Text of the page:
Problems 239

Reference 241

Part III Foreign Exchange Risk Management

9 Measuring and Managing Translation and Transaction Exposure 245

9.1 Alternative Measures of Foreign Exchange Exposure 246

9.1.1 Translation Exposure 246

9.1.2 Transaction Exposure 246

9.1.3 Operating Exposure 247

9.2 Alternative Currency Translation Methods 247

9.2.1 Current/Noncurrent Method 248

9.2.2 Monetary/Nonmonetary Method 248

9.2.3 Temporal Method 248

9.2.4 Current Rate Method 249

9.3 Transaction Exposure 251

9.4 Designing a Hedging Strategy 251

9.4.1 Objectives 252

9.4.2 Costs and Benefits of Standard Hedging Techniques 255

9.4.3 Centralization versus Decentralization 258

9.4.4 Managing Risk Management 259

9.4.5 Accounting for Hedging and FASB 133 260

9.4.6 Empirical Evidence on Hedging 260

9.5 Managing Translation Exposure 261

9.5.1 Funds Adjustment 261

9.5.2 Evaluating Alternative Hedging Mechanisms 262

9.6 Managing Transaction Exposure 263

9.6.1 Forward Market Hedge 263

9.6.2 Money Market Hedge 265

9.6.3 Risk Shifting 267

9.6.4 Pricing Decisions 268

9.6.5 Exposure Netting 269

9.6.6 Currency Risk Sharing 270

9.6.7 Currency Collars 270

9.6.8 Cross-Hedging 273

9.6.9 Foreign Currency Options 274

9.7 Summary and Conclusions 277

Questions 278

Problems 279

References 282

Appendix: Statement of Financial Accounting Standards No. 52 283

10 Measuring and Managing Economic Exposure 287

10.1 Foreign Exchange Risk and Economic Exposure 288

10.1.1 Real Exchange Rate Changes and Exchange Risk 289

10.1.2 Importance of the Real Exchange Rate 290

10.1.3 Inflation and Exchange Risk 291

10.1.4 Competitive Effects of Real Exchange Rate Changes 292

10.2 The Economic Consequences of Exchange Rate Changes 294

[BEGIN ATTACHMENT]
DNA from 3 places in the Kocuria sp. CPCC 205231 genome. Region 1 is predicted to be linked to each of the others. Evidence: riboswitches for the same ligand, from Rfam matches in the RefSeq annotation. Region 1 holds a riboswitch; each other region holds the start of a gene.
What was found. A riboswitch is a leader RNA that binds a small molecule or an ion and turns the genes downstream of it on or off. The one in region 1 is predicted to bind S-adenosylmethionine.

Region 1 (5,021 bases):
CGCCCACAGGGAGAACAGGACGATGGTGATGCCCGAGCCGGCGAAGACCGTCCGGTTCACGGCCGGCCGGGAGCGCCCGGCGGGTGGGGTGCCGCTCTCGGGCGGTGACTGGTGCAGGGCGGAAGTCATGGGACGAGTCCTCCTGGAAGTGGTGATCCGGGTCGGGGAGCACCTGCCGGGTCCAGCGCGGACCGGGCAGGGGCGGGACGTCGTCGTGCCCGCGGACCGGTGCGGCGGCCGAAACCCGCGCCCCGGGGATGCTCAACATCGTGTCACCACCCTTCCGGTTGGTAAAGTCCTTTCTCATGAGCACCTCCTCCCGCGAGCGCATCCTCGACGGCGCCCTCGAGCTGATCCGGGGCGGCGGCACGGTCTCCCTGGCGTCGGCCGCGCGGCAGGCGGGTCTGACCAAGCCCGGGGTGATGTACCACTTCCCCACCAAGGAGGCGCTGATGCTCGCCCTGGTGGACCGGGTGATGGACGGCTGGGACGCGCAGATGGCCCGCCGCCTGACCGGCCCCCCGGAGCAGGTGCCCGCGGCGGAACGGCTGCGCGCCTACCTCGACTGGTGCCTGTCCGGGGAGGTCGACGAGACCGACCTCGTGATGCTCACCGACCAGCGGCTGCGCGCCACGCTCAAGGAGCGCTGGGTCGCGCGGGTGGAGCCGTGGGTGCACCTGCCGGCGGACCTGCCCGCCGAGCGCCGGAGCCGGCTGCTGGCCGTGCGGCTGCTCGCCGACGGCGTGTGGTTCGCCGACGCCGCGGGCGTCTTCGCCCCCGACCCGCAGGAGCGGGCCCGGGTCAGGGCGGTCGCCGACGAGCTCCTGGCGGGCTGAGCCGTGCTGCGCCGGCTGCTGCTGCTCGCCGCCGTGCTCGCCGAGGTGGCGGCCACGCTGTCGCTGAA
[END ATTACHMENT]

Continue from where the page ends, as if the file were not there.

10.2.1 Transaction Exposure 294

10.2.2 Operating Exposure 295

10.3 Identifying Economic Exposure 298

10.3.1 Aspen Skiing Company 298

10.3.2 Petróleos Mexicanos 298

10.3.3 Toyota Motor Company 299

10.4 Calculating Economic Exposure 300

10.4.1 Spectrum’s Accounting Exposure 301

10.4.2 Spectrum’s Economic Exposure 301

10.5 An Operational Measure of Exchange Risk 305

10.5.1 Limitations 306

10.6 Managing Operating Exposure 307

10.6.1 Marketing Management of Exchange Risk 307

10.6.2 Production Management of Exchange Risk 310

10.6.3 Planning for Exchange Rate Changes 313

10.6.4 Financial Management of Exchange Risk 314

10.7 Summary and Conclusions 316

Questions 318

Problems 319

References 322

Part IV The International Capital Markets and Portfolio Management

11 International Financing and National Capital Markets 325

11.1 Corporate Sources and Uses of Funds 326

11.1.1 Financial Markets versus Financial Intermediaries 326

11.1.2 Financial Systems and Corporate Governance 327

11.1.3 Globalization of Financial Markets 330

11.2 National Capital Markets As International Financial Centers 332

11.2.1 International Financial Markets 334

11.2.2 Foreign Access to Domestic Markets 335

11.3 Development Banks 340

11.3.1 The World Bank Group 341

11.3.2 Regional and National Development Banks 342

11.3.3 Private Sector Alternatives 343

11.4 Project Finance 344

11.5 Summary and Conclusions 345

Questions 345

Problems 346

References 347

12 The Euromarkets 348

12.1 The Eurocurrency Market 348

12.1.1 Modern Origins 349

12.1.2 Eurodollar Creation 350

12.1.3 Eurocurrency Loans 351

12.1.4 Relationship between Domestic and Eurocurrency Money Markets 353

12.1.5 Euromarket Trends 354

12.2 Eurobonds 355

12.2.1 Swaps 355

12.2.2 Links between the Domestic and Eurobond Markets 355

12.2.3 Rationale for Existence of Eurobond Market 358

12.2.4 Eurobonds versus Eurocurrency Loans 360

12.3 Note Issuance Facilities and Euronotes 360

12.3.1 Note Issuance Facilities versus Eurobonds 362

12.3.2 Euro-Medium-Term Notes 363

12.4 Euro-Commercial Paper 364

12.5 The Asiacurrency Market 365

12.6 Summary and Conclusions 365

Questions 366

Problems 366

References 367

13 International Portfolio Management 368

13.1 The Risks and Benefits of International Equity Investing 369

13.1.1 International Diversification 370

13.1.2 Investing in Emerging Markets 376

13.1.3 Barriers to International Diversification 380

13.1.4 Ways to Invest Internationally 381

13.2 International Bond Investing 383

13.3 Optimal International Asset Allocation 383

13.4 Measuring the Total Return From Foreign Portfolio Investing 385

13.4.1 Bonds 385

13.4.2 Stocks 385

13.5 Measuring Exchange Risk on Foreign Securities 386